The Aztec Civilization: The Truth About The Aztecs

The Aztec Civilization: The Truth About The Aztecs.

The Aztec Civilization: The Truth About The Aztecs

One of the largest and most comprehensive exhibitions ever dedicated to Central American cultures has been on display at the Royal Academy of Arts in London since last month. Entitled "The Aztecs", it describes through about 380 exhibits the life and historical course of that amazing people, who is 200 years - from 1325 to 1521 - created one of the most imposing civilizations in the world. The exhibition "Ancient and Modern Mexico", which was organized in London in 1824, is recognized by experts as the first in the world on the subject of pre-Columbian America. It included stone statues of the water goddess Xiukoatl, the fire snake, busts of the god Ketsalkoatl and other rare pieces that are now part of the British Museum treasure. Organized by William Bullock, Collector and pioneer in the field of the art market, the exhibition in the so-called Egyptian Hall of the museum, a few meters away from the current headquarters of the Royal Academy, was a great commercial and cultural success. "The apparent wealth of the Spanish colonies in America aroused great curiosity in England," says Adrian Locke, a Latin American art expert.

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Two centuries later, the Royal Academy is reviving interest in Central America's last pre-Columbian empire with a huge exhibition of works in stone, wood, feathers, precious stones, and metals, including pieces that have never been exhibited in Europe. The Academy Hall contains finds and images from recent excavations at the Templo Mayor of Tenochtitlan, the ancient Aztec capital, where the altars are dedicated to Tlaloc, god of water and fertility, and Huichilopostli were rebuilt. Of sun and war.

This is one of the most ambitious ventures undertaken by the Royal Academy, which operates as a private organization and seeks to regain the leading position it once held thanks to William Bullock. "It is the largest exhibition dedicated to the Aztecs. A unique opportunity that will not be presented again for the next thirty or even more years ", says Adrian Lock, who has curated the exhibition together with Professor Eduardo Matos Moktezoume, archaeologist of Templo Mayor, and Felipe Solis Olgin, its director National Museum of Anthropology of Mexico City.

Survival of a lost culture.

"We claim for the Aztecs the role they deserve in world history. People tend to believe that this civilization died with the arrival of Hernan Cortes and the Conquistadors, but its traditions, language, crafts, and legends survive. "The roots of modern Mexico are discovered in the encounter with pre-Columbian civilizations, which in the 16th century were ignored," Locke observes.

The attempt to re-attribute their history to the Aztecs goes through a review of the history of the conquistadors. "The black legend of the Aztecs was created by the Spaniards. It was convenient for them to describe the barbaric aspects of this civilization, referring to the hundreds of thousands of human sacrifices, in order to justify the conquest of Mexico on religious terms. "But there are no archaeological finds to substantiate some kind of genocide." So far, excavations at Templo Mayor have uncovered the bones of about fifty people sacrificed to the gods. "The Aztecs have identified with human sacrifice and violence. It is a misconception. We show another image: the image of an advanced and organized society.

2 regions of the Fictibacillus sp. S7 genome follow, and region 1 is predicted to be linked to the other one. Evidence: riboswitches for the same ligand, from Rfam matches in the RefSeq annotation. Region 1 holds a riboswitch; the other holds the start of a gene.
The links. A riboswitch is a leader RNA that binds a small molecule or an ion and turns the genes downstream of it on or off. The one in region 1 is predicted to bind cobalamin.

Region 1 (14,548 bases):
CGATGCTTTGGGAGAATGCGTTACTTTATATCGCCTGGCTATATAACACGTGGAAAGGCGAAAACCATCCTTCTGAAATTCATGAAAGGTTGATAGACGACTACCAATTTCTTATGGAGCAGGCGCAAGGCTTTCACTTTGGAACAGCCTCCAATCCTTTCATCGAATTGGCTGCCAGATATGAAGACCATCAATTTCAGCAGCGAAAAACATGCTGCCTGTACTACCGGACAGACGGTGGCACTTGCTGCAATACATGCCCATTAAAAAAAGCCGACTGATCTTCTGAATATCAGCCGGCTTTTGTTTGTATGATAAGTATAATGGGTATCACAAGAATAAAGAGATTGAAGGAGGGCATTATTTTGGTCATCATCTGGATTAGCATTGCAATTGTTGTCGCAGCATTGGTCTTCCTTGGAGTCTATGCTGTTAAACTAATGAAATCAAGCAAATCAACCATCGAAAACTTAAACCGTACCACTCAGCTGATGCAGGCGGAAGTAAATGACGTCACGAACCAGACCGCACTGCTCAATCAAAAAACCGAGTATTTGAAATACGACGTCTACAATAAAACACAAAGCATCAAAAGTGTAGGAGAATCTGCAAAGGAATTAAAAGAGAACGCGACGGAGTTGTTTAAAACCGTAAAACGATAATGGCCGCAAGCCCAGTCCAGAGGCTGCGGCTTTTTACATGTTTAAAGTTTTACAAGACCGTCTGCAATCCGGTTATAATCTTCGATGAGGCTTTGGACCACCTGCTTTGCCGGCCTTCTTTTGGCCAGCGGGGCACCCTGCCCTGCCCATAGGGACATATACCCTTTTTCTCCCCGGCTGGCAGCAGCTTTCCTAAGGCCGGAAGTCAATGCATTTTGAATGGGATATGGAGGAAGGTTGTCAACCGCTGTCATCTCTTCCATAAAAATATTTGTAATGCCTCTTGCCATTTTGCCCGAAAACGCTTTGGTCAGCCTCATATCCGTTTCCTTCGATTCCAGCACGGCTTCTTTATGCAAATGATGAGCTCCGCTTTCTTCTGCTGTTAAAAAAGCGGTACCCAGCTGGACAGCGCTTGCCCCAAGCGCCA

Wonderful architecture.

The Aztec Civilization: The Truth About The Aztecs

There was no European city in 1520 comparable in size and population to Tenochtitlan. "Architecturally it was a wonderful city: stone buildings, clean streets and plenty of water flowing in its canals, neighborhoods organized in craftsmen and artists' guilds, as well as a sacred central space. Europe, however, always claims the artistic superiority of its cultures. It is unfair because the quality of Aztec works, especially those made of stone, gold, and feathers, is amazing. The history of art was built on the rules of the classicism of Greece and Rome and everything else is considered regional. "Native American cultures are valued only from an ethnographic point of view and are not part of the official history of art."

Adrian Lock argues that the Aztecs were not a violent, warlike people, but a politically perceptive people. "They wrote their history, attributing to themselves some mythological origin and tracing a long journey in search of the sacred land starting from their cradle in Aztlan, a city that was never discovered. It is difficult to know where the myth ends and where the story begins. However, at that time there was a power vacuum in central Mexico and, with a mythology borrowing elements from previous civilizations, the Aztecs were able to spread and support their influence, sovereignty, and empire.

Locke considers the collection of codes exhibited in London among the most important objects of the exhibition. Exhibits such as the Duran Code, borrowed from the National Library of Madrid, and the Florentine Code, among others, are on display together for the first time. Among the sculptures that travel for the first time in Europe, the terracotta statues of the god of death stand out. Other important works of stone, clay, feathers, jasper, and turquoise, which the Spanish conquerors ignored for the sake of the then most valuable gold objects, illuminate this review of Aztec art, which the Royal Academy intends to send to other European capitals.

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